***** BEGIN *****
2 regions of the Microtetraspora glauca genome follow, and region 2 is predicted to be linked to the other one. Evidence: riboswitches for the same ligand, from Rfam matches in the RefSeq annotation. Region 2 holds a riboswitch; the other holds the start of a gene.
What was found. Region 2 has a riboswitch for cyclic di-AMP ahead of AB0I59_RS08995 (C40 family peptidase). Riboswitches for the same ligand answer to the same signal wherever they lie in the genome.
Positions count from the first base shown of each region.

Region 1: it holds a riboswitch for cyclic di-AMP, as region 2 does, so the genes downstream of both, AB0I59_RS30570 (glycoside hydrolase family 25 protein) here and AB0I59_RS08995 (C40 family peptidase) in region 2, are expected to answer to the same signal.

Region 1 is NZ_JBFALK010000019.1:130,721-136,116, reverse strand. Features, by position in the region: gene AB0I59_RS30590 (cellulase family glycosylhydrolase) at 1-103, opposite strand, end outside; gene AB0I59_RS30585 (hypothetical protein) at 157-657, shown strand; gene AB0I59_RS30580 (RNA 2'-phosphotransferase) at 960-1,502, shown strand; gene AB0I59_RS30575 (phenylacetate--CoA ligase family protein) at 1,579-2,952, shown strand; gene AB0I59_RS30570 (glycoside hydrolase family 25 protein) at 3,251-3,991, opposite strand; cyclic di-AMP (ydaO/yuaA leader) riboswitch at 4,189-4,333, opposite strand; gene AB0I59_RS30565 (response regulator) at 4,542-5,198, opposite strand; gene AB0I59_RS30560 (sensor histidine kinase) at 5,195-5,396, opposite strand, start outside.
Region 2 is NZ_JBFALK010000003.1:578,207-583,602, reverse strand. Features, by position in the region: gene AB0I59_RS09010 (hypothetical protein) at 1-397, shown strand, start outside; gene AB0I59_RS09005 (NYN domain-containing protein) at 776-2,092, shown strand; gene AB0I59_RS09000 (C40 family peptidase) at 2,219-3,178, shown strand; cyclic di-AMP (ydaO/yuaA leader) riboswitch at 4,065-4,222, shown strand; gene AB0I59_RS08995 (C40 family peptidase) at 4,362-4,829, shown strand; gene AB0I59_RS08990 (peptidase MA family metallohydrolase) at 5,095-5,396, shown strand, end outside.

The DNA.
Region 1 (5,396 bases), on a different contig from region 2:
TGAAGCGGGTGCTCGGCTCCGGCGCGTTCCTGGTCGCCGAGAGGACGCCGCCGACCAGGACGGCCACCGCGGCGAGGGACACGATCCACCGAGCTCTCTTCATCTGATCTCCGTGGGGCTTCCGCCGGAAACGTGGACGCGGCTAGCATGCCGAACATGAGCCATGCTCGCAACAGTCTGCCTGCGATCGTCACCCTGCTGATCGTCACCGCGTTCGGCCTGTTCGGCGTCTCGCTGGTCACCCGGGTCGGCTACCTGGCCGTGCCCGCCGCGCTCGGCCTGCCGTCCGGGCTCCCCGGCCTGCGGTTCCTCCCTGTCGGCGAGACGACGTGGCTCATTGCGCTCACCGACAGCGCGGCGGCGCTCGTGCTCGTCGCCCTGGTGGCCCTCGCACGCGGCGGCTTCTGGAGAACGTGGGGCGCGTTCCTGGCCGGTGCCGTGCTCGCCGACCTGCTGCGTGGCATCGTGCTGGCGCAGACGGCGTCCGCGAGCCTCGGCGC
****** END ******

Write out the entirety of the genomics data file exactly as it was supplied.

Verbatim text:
2 regions of the Microtetraspora glauca genome follow, and region 2 is predicted to be linked to the other one. Evidence: riboswitches for the same ligand, from Rfam matches in the RefSeq annotation. Region 2 holds a riboswitch; the other holds the start of a gene.
What was found. Region 2 has a riboswitch for cyclic di-AMP ahead of AB0I59_RS08995 (C40 family peptidase). Riboswitches for the same ligand answer to the same signal wherever they lie in the genome.
Positions count from the first base shown of each region.

Region 1: it holds a riboswitch for cyclic di-AMP, as region 2 does, so the genes downstream of both, AB0I59_RS30570 (glycoside hydrolase family 25 protein) here and AB0I59_RS08995 (C40 family peptidase) in region 2, are expected to answer to the same signal.

Region 1 is NZ_JBFALK010000019.1:130,721-136,116, reverse strand. Features, by position in the region: gene AB0I59_RS30590 (cellulase family glycosylhydrolase) at 1-103, opposite strand, end outside; gene AB0I59_RS30585 (hypothetical protein) at 157-657, shown strand; gene AB0I59_RS30580 (RNA 2'-phosphotransferase) at 960-1,502, shown strand; gene AB0I59_RS30575 (phenylacetate--CoA ligase family protein) at 1,579-2,952, shown strand; gene AB0I59_RS30570 (glycoside hydrolase family 25 protein) at 3,251-3,991, opposite strand; cyclic di-AMP (ydaO/yuaA leader) riboswitch at 4,189-4,333, opposite strand; gene AB0I59_RS30565 (response regulator) at 4,542-5,198, opposite strand; gene AB0I59_RS30560 (sensor histidine kinase) at 5,195-5,396, opposite strand, start outside.
Region 2 is NZ_JBFALK010000003.1:578,207-583,602, reverse strand. Features, by position in the region: gene AB0I59_RS09010 (hypothetical protein) at 1-397, shown strand, start outside; gene AB0I59_RS09005 (NYN domain-containing protein) at 776-2,092, shown strand; gene AB0I59_RS09000 (C40 family peptidase) at 2,219-3,178, shown strand; cyclic di-AMP (ydaO/yuaA leader) riboswitch at 4,065-4,222, shown strand; gene AB0I59_RS08995 (C40 family peptidase) at 4,362-4,829, shown strand; gene AB0I59_RS08990 (peptidase MA family metallohydrolase) at 5,095-5,396, shown strand, end outside.

The DNA.
Region 1 (5,396 bases), on a different contig from region 2:
TGAAGCGGGTGCTCGGCTCCGGCGCGTTCCTGGTCGCCGAGAGGACGCCGCCGACCAGGACGGCCACCGCGGCGAGGGACACGATCCACCGAGCTCTCTTCATCTGATCTCCGTGGGGCTTCCGCCGGAAACGTGGACGCGGCTAGCATGCCGAACATGAGCCATGCTCGCAACAGTCTGCCTGCGATCGTCACCCTGCTGATCGTCACCGCGTTCGGCCTGTTCGGCGTCTCGCTGGTCACCCGGGTCGGCTACCTGGCCGTGCCCGCCGCGCTCGGCCTGCCGTCCGGGCTCCCCGGCCTGCGGTTCCTCCCTGTCGGCGAGACGACGTGGCTCATTGCGCTCACCGACAGCGCGGCGGCGCTCGTGCTCGTCGCCCTGGTGGCCCTCGCACGCGGCGGCTTCTGGAGAACGTGGGGCGCGTTCCTGGCCGGTGCCGTGCTCGCCGACCTGCTGCGTGGCATCGTGCTGGCGCAGACGGCGTCCGCGAGCCTCGGCGC